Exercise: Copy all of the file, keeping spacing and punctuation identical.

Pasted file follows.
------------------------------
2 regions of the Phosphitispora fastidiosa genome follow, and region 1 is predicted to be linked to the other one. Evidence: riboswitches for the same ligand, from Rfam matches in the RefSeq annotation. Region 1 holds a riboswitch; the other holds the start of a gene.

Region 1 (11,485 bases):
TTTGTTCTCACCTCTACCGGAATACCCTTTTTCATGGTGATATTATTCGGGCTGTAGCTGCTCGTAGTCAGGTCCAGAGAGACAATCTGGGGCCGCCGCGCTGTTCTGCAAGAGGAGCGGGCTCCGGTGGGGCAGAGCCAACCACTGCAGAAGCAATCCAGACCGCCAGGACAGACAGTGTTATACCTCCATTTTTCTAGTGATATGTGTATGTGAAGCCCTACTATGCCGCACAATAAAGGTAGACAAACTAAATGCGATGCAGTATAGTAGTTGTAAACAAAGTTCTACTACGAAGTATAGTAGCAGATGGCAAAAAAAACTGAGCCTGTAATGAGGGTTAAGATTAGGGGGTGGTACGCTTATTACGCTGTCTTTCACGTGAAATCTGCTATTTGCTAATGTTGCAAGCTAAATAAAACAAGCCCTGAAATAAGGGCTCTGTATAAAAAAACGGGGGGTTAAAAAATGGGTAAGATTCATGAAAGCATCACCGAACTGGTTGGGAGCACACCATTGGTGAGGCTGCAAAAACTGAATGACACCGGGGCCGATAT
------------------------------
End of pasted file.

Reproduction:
2 regions of the Phosphitispora fastidiosa genome follow, and region 1 is predicted to be linked to the other one. Evidence: riboswitches for the same ligand, from Rfam matches in the RefSeq annotation. Region 1 holds a riboswitch; the other holds the start of a gene.

Region 1 (11,485 bases):
TTTGTTCTCACCTCTACCGGAATACCCTTTTTCATGGTGATATTATTCGGGCTGTAGCTGCTCGTAGTCAGGTCCAGAGAGACAATCTGGGGCCGCCGCGCTGTTCTGCAAGAGGAGCGGGCTCCGGTGGGGCAGAGCCAACCACTGCAGAAGCAATCCAGACCGCCAGGACAGACAGTGTTATACCTCCATTTTTCTAGTGATATGTGTATGTGAAGCCCTACTATGCCGCACAATAAAGGTAGACAAACTAAATGCGATGCAGTATAGTAGTTGTAAACAAAGTTCTACTACGAAGTATAGTAGCAGATGGCAAAAAAAACTGAGCCTGTAATGAGGGTTAAGATTAGGGGGTGGTACGCTTATTACGCTGTCTTTCACGTGAAATCTGCTATTTGCTAATGTTGCAAGCTAAATAAAACAAGCCCTGAAATAAGGGCTCTGTATAAAAAAACGGGGGGTTAAAAAATGGGTAAGATTCATGAAAGCATCACCGAACTGGTTGGGAGCACACCATTGGTGAGGCTGCAAAAACTGAATGACACCGGGGCCGATAT